A private law firm representing victims and their families in the silicosis and tuberculosis class action case has begun the process to prepare applications for compensation for mine workers. 24 000 applications from affected parties have been received so far.
This follows the Gauteng High Court’s landmark judgment in May 2019 ordering that those affected be compensated to the tune of R5 billion.
The agreement involves six mining companies, which include, Anglo Gold Ashanti, Gold Fields and the Legal Resource Centre. Among others, it stipulates, the establishment of a Trust to manage payments to legitimate claimants.
The R5 billion compensation will be contributed by all six companies.
The mine workers’ legal teams have established the Trust that will run for 12 years. The claimants will include former mine workers who reside within SADC countries.
Richard Spoor, Attorney from Richard Spoor Attorneys, says that there is a lot of work to be done.
“There is a lot of work to be done. We cannot call them to Johannesburg; we have to take extra machines, mobile trucks with extra machines, nurses and facilities to look at what works. They will come to your place, town and villages. We are working with regional government, regional department of health and whole lot of stakeholders.”
The Matlosana Local Municipality is one of the major mining areas in the North West. The area attracted local and foreign nationals looking for work opportunities. 52-year old Nokhwakha Sozombile is unemployed and lives with her three children. Her husband was diagnosed with silicosis and died in 2004 while working at Vaal Reefs.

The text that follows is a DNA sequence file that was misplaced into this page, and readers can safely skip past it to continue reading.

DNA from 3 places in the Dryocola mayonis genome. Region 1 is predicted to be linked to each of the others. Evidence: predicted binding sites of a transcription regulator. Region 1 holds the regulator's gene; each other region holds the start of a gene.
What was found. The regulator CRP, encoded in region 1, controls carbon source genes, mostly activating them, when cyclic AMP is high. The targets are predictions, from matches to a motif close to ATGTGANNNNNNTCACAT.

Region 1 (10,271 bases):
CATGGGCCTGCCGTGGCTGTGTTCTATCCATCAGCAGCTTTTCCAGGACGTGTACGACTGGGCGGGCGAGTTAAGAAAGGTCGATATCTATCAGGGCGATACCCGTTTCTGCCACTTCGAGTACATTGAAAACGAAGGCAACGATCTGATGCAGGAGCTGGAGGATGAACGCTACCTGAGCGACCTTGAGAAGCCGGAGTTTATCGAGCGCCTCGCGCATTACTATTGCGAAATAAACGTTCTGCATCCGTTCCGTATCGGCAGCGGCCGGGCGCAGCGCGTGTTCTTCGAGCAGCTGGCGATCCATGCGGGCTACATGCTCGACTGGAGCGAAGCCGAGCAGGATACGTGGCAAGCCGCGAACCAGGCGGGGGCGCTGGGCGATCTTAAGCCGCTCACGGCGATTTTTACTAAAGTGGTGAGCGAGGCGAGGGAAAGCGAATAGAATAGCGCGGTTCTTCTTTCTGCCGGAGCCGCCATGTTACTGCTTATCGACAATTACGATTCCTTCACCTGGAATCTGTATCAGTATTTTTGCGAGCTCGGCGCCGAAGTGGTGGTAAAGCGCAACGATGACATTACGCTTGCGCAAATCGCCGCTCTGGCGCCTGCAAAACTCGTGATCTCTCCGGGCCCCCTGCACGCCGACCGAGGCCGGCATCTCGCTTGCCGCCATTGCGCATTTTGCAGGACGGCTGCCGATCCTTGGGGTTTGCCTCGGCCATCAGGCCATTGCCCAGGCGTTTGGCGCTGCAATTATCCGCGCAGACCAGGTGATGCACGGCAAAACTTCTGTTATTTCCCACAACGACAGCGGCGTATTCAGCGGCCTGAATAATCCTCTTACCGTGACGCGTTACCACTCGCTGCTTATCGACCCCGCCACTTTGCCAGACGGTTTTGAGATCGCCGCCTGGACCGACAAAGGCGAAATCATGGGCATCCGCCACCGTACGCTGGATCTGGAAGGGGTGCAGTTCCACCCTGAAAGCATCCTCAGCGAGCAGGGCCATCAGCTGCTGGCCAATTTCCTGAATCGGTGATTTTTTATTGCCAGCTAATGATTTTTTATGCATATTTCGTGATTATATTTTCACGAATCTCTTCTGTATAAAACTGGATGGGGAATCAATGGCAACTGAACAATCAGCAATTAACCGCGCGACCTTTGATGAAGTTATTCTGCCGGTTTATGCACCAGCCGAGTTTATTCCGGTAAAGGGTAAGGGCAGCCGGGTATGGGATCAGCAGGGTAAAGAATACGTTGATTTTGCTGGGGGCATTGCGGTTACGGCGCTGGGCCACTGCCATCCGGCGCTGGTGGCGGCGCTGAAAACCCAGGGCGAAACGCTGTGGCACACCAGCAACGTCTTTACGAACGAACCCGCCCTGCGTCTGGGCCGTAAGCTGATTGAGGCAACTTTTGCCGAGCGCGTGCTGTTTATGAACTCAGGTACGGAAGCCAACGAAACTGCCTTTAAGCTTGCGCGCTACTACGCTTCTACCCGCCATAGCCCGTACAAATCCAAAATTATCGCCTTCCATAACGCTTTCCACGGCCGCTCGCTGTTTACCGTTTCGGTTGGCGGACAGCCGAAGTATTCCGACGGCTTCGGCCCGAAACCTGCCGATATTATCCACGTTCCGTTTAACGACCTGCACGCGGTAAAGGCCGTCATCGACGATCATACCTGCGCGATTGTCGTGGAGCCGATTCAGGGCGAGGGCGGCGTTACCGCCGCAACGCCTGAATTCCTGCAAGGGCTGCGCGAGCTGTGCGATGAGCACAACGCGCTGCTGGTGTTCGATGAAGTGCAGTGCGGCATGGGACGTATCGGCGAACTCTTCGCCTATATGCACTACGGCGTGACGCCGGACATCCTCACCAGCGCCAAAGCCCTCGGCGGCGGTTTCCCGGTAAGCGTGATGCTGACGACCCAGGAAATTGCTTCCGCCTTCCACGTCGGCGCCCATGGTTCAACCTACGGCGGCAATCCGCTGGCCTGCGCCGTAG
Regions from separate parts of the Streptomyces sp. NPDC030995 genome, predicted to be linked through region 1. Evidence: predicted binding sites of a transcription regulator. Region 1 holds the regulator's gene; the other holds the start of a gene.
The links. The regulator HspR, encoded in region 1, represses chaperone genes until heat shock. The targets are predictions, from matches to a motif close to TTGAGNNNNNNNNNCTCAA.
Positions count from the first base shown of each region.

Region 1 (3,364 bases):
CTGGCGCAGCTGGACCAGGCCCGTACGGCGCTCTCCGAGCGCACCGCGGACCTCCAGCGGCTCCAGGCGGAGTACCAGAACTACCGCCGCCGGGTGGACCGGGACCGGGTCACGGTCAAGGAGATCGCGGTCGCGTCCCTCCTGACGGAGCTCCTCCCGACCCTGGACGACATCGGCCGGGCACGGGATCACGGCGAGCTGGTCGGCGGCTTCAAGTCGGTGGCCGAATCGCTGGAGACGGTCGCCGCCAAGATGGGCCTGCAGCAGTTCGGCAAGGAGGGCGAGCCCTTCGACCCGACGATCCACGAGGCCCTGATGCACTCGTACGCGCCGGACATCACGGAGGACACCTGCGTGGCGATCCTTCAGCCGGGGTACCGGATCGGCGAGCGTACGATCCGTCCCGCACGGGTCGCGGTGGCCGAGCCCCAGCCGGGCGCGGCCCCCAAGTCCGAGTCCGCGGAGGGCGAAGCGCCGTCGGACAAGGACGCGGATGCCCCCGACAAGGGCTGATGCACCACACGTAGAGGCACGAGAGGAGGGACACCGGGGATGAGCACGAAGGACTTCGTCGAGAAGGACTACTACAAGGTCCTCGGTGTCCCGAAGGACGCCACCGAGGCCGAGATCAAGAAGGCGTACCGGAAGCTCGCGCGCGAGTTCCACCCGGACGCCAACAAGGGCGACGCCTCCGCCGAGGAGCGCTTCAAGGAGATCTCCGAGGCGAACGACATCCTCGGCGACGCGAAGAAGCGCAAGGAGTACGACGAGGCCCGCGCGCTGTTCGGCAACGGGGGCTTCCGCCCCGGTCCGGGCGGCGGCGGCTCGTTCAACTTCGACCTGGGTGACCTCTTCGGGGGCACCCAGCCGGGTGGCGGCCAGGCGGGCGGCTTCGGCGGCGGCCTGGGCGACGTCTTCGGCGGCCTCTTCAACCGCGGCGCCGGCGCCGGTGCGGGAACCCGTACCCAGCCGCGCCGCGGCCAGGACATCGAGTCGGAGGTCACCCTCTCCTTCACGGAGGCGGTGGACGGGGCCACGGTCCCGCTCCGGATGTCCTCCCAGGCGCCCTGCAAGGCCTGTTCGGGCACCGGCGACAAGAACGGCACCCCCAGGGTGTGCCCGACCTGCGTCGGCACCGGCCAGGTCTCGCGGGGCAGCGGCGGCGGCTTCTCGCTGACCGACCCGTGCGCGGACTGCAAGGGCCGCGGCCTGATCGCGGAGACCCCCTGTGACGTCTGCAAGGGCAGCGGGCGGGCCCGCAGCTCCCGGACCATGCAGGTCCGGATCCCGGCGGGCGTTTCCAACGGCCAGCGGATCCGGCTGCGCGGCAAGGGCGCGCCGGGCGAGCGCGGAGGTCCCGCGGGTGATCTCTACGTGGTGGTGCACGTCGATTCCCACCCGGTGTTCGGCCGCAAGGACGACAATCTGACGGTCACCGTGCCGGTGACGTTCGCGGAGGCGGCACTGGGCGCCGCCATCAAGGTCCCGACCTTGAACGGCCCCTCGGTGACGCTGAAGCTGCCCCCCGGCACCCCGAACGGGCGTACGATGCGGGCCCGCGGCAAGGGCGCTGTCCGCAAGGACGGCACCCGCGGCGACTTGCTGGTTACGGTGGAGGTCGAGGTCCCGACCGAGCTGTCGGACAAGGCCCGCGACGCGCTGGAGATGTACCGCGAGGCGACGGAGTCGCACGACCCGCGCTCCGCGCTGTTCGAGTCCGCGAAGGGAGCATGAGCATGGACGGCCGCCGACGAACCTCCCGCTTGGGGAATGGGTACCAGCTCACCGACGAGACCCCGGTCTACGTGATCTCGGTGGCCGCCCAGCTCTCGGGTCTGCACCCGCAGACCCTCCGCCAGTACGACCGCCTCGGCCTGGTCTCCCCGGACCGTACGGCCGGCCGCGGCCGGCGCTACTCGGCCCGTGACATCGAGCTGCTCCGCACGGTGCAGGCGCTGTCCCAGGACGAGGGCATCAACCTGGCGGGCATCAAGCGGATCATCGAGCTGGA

Sozombile says she is unemployed and survives on odd jobs.
“I am not working, I survive by temporary jobs at the tuck-shops, doing laundry for three days so that my children can eat because sometimes we sleep without food. If I get this money, it will assist me to improve our lives at home. Even my children can further their studies as well so that they can assist me as well.”
Since the judgment, most victims are already registering to be compensated.
Alan Fine of Occupational Lung Disease Working Group says individual compensation will depend on the degree of illness.
“There are ten separate classes of categories of payments and that is how it has been worked out. For example, first degree of silicosis will be entitled to R150 000, some with second degree will get R250 000. In a few cases where disease is particularly harsh, the trustees will decide on payments.”
Various platforms; such as social media and advertising on both print and electronic media, will be used to make deserving beneficiaries, aware of the compensation claims.
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